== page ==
How to Cut Saltiness & Fix Salty Food
Oversalting a meal is a chef's worst nightmare. Imagine seasoning a dish, only to have the cap come lose and pour salt on your main entree. If you have ever experienced the blunder of oversalting your dish while preparing a meal for a crowd, you may have found yourself desperately searching for ways to neutralize salt in food. Below we have created a list of the top ways to counteract too much salt in food so that your dish can be suitable for serving.
How to Make Something Less Salty
As a cook, it is never pleasant to find out that you added too much salt to a meal you were planning to serve to guests or customers. Keep reading to learn how to fix over salted food and find out which tip works best to remedy your salty dish.
1. Increase the Recipe
If you find that you over seasoned food and have extra ingredients on hand, increase the portion size of your recipe to mellow out the salty flavor. To properly resize your recipe, try the following:
- Make a new batch of your recipe, then slowly add the oversalted batch until you have reached the desired flavor.
- Wilt some unseasoned leafy greens into the dish. Greens tend to take on existing flavors, helping you dilute the seasoning that was excessively added.
- Add mild vegetables such as broccoli or cauliflower. Veggies with little flavor of their own will absorb some of the flavor that exists in the dish.
Usually adding one additional ingredient is all you need to spread out the flavors and make your dish servable.
2. Dilute the Recipe
You can try diluting your recipe with water or broth as a way of reducing saltiness in a dish. Use the following tips to counteract salt with dilution:
- Pour in some cold water over your salty dish and bring the recipe to a simmer to reduce the overall liquid back to the desired level.
- Use a stock or unsalted broth to balance out the salinity of the dish. Be careful not to use salted broth or else it can make your dish saltier instead of mellowing it out.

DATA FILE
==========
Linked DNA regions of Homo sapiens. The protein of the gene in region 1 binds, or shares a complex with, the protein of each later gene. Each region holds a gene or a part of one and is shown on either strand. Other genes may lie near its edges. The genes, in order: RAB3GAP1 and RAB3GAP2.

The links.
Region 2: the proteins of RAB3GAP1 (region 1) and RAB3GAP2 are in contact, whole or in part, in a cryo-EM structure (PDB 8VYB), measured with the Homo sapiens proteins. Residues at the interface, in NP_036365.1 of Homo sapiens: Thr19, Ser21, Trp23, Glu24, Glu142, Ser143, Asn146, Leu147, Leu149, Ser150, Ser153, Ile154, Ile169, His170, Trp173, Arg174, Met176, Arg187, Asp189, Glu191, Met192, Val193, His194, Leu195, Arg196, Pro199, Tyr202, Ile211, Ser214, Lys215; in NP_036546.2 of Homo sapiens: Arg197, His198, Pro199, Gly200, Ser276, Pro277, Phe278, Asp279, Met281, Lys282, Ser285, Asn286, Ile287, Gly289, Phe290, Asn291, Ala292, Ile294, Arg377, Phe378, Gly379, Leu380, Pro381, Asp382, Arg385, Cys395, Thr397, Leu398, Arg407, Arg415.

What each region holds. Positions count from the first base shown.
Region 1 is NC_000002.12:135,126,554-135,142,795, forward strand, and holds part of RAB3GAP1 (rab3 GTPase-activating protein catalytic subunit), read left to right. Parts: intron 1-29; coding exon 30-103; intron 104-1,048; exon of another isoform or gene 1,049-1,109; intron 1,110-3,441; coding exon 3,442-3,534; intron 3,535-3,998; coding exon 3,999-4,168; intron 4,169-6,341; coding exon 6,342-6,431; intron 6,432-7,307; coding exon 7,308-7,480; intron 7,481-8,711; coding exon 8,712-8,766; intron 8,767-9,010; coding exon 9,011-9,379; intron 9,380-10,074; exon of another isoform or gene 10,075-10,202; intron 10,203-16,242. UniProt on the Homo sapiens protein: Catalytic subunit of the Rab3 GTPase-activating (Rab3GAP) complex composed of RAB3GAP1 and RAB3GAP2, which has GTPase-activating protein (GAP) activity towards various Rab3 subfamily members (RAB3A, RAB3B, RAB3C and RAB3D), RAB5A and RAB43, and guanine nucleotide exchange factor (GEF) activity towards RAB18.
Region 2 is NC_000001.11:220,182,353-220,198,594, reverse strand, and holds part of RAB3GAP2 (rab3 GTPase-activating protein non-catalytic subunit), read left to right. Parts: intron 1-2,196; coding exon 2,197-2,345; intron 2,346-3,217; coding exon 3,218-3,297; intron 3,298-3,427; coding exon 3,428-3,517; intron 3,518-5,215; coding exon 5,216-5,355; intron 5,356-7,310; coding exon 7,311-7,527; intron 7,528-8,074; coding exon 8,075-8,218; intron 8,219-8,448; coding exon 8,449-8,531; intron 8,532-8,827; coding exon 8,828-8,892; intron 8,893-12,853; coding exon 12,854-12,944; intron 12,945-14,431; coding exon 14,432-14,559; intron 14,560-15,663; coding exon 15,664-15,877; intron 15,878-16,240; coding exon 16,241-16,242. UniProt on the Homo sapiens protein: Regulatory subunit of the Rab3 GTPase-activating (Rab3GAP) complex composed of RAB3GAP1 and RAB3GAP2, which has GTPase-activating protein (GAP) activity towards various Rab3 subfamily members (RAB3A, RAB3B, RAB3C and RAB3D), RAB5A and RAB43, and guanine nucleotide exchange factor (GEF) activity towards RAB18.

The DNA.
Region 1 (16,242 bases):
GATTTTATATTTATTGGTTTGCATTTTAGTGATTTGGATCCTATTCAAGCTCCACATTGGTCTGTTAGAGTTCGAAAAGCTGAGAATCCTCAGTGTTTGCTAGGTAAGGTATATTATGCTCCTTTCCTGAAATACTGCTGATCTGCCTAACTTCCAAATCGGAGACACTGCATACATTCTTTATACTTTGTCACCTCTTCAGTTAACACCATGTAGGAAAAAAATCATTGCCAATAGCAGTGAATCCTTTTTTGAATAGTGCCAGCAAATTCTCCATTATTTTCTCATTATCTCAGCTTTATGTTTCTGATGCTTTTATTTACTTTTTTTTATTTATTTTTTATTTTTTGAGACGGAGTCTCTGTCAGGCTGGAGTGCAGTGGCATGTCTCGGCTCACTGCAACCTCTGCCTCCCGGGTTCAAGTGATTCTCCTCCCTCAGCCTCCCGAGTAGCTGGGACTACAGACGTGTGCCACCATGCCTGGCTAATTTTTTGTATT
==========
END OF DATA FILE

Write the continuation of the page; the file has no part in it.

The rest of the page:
- Add unsalted diced tomato to boost the liquid level of your dish. Tomatoes are mostly water and can help thin out the existing salt levels in a recipe.
When diluting a dish, be sure to add the liquid in increments and taste as you go. You may need to re-season your dish with ground herbs and fresh spices after diluting to maintain a balanced flavor profile.
3. Add Acid to Your Dish
Adding acidity to a recipe in moderation can help counterbalance saltiness in a meal. Try some of the following tips to salvage your recipe:
- Squeeze some lemon juice or orange juice over your dish. The sour flavor provides a new layer of complexity to the meal and should mellow out the salt.
- Drizzle in a mild vinegar like all-purpose vinegar, apple cider vinegar, or white wine vinegar to help mask the salt with acidity by distracting the taste buds.
- Sprinkle some citric acid in your dish. Citric acid is a solid ingredient so you can more easily control the portion than working with acidic liquids. By using citric acid, you won't need to introduce any additional liquid to your dish, giving you the consistency you desire.
Use moderation when adding acidity to balance salt. Too much acid can cause your dish to taste overly sour and destroy the delicate flavors you worked hard to create.
4. Mask the Flavor with Fat